How to use criticism to enhance your writing.
Last week one of my pieces was rejected from a publication, that I love. Unlike previously, I agreed with the editor. I needed a kick up the arse to up my game.
This isn’t the first time this has happened to me. I wrote about this, in a previous post.
This, however, is the first time I agreed with the reasons for rejection.
I had become lazy and complacent. I had taken for granted the hard work that is needed to produce a good piece of fiction. This had shown in my submission and the editors were right to reject it. It helped, that as always, they were super supportive about it.
For the first time in my writing, I let this criticism inspire me, rather than drag me down. I was determined to up my game and produce a submission I could stand by completely.
It also helps that I have become better with criticism. Over time writing helps you develop a thicker skin and a more rational mind.
Negative comments no longer make me want to troll the person until my anger is vented. I didn’t do it, but I did in my mind for days after.
I finished the first draft of a killer short story. I loved it and knew with a bit of polishing it would be amazing. I had a piece of writing I was proud of and one worthy of my readers time. One that the editors of the publication would see the potential in, I hoped.
This week that post was published. It was awarded editor’s choice. An accolade I had only achieved twice before in 18 months of writing. A reader who had previously criticised my work commented on how much she had enjoyed the story. She said it reminded her of a short story by Roald Dahl. The story she mentioned was my favourite short story. The compliment could not have been bigger.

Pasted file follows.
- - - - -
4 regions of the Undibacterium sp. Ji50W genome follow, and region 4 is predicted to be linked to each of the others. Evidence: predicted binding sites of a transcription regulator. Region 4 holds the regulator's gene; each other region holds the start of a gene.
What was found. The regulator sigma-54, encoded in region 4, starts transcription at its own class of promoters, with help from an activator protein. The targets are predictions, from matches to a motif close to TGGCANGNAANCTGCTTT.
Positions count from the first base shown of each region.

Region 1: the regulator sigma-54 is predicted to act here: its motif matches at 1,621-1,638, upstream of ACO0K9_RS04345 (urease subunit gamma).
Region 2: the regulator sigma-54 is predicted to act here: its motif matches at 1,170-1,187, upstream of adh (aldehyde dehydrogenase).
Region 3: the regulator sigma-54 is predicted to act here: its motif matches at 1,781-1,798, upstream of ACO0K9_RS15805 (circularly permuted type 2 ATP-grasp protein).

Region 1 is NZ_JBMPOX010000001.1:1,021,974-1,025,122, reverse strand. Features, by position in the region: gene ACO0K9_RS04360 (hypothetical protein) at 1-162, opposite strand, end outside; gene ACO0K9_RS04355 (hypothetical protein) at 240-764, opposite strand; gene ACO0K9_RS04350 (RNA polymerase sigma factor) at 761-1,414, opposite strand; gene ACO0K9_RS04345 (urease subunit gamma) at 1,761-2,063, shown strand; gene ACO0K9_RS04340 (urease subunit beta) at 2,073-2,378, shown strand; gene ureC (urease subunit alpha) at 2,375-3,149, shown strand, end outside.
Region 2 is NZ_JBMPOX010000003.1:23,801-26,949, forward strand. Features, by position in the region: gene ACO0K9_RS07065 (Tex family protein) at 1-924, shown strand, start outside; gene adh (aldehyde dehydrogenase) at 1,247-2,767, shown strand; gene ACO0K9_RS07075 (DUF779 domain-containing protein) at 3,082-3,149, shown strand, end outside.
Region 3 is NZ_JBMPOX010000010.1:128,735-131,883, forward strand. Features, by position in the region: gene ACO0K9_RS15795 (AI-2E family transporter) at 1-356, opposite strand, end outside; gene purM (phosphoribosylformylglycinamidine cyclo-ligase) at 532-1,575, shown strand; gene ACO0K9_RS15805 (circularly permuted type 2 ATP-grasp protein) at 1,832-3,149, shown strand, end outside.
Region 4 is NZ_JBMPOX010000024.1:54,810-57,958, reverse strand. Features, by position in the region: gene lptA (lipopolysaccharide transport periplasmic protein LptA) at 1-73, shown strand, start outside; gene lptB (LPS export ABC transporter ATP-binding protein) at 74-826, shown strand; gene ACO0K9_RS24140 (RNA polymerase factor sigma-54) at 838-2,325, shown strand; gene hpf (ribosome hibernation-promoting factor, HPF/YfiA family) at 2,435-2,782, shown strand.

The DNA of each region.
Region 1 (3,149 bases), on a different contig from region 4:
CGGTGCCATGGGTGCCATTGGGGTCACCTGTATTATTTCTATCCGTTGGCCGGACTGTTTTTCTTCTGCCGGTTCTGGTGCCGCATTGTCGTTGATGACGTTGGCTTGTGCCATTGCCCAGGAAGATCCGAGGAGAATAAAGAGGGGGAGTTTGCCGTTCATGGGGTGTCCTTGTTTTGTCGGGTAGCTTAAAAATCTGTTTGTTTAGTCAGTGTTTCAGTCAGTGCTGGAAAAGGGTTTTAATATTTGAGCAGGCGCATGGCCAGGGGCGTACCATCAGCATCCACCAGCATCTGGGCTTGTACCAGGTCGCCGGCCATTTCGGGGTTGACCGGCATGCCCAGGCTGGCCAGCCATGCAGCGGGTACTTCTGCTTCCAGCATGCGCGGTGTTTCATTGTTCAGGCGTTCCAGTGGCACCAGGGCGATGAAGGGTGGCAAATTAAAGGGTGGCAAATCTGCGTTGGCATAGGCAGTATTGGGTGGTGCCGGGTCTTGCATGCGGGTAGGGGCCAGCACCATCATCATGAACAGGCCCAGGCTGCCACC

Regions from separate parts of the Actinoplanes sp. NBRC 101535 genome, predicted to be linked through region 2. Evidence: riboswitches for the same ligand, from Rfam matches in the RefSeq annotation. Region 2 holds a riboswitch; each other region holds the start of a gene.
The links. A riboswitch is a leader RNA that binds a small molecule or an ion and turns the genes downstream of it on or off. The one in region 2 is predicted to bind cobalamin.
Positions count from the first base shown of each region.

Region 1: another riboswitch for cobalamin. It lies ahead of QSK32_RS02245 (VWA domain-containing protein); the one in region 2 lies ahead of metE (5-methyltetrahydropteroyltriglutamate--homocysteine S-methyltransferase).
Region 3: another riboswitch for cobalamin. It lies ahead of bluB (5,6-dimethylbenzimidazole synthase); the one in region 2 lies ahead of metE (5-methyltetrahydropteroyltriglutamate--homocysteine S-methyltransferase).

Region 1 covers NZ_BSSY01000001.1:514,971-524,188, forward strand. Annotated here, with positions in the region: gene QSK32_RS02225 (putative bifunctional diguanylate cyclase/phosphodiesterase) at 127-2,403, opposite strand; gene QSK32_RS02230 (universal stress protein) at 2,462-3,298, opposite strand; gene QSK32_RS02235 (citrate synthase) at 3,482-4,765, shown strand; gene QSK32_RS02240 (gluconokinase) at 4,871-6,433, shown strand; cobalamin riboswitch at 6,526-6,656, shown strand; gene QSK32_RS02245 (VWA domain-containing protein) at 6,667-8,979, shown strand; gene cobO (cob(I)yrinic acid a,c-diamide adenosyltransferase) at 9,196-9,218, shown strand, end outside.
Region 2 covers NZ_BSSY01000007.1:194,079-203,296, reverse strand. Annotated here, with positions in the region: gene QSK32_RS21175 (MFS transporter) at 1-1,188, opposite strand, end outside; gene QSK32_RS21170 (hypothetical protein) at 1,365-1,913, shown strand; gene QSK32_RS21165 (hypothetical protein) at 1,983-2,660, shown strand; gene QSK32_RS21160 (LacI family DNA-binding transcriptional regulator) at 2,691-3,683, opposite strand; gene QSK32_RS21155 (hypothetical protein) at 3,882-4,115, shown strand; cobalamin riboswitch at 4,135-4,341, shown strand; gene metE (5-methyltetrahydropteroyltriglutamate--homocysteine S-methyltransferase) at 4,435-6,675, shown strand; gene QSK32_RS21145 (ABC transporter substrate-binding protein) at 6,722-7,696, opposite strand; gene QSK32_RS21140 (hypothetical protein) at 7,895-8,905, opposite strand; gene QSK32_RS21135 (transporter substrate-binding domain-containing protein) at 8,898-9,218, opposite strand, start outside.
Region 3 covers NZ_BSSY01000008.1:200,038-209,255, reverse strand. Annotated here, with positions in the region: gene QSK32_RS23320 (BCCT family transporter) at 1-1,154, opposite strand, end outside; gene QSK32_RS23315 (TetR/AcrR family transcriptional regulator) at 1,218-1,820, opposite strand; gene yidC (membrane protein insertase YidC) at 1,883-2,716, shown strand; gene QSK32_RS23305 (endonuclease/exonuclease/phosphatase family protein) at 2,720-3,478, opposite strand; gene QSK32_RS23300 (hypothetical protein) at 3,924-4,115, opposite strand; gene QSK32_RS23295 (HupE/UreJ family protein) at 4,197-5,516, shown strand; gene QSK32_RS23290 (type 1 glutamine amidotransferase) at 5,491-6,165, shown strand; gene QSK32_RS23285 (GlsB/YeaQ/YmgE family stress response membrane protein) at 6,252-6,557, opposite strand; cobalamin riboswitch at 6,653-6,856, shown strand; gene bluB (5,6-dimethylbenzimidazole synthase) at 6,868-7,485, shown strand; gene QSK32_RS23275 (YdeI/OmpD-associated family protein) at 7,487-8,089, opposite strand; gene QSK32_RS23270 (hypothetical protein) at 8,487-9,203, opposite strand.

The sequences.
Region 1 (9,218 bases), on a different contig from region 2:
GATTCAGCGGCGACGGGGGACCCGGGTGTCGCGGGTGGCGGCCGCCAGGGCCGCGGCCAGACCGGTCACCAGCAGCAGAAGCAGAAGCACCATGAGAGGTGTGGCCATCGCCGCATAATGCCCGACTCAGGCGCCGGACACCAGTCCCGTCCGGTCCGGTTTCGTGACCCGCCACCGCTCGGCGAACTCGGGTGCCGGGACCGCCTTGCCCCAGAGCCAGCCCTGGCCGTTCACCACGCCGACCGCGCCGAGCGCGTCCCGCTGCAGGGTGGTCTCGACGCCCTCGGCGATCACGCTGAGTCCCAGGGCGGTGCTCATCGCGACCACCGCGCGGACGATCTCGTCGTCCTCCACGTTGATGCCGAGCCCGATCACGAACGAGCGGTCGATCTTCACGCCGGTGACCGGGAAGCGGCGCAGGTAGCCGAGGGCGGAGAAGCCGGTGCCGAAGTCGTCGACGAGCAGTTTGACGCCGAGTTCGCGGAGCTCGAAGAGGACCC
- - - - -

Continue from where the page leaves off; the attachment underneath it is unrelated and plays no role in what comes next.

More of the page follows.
It is hard to hear negativity about our work, however, use this as fire to produce better content.
In my teaching career, I give the students feedback on their work all the time. They use it to develop and reach their exam grade. Then why should we as writers be any different? If criticism is constructive we should use this to develop our writing. Rather than being upset that someone has passed comment on our work. We should thank them for the time they have taken to help us out.
I do save this advice for constructive criticism. Some trolls, have no intention to help and support, their comments are to pass on hate and upset the writer. For these critics, I would suggest a useful button called block. Don’t give them the attention they deserve by responding to them.
This attitude has mirrored itself in my work life as well. Recently a member of staff from another organisation put a complaint in about me. She was having a bad day and took what I said in a manner it wasn’t intended.
Either this or when my complaint on her conduct landed on her desk she decided to fight fire with fire.
Everyone knows you fight fire with water.
I previously would have taken these interactions inwardly. This time I brushed it off. For the first time in my 25 years of teaching, I didn’t get upset.
Writing has helped me develop a thick skin. Don’t be afraid to receive criticism. Ask for honest critics of your work. Then use this information and grow your talent.
The trouble with most of us is that we would rather be ruined by praise than saved by criticism. — Norman Vincent Peale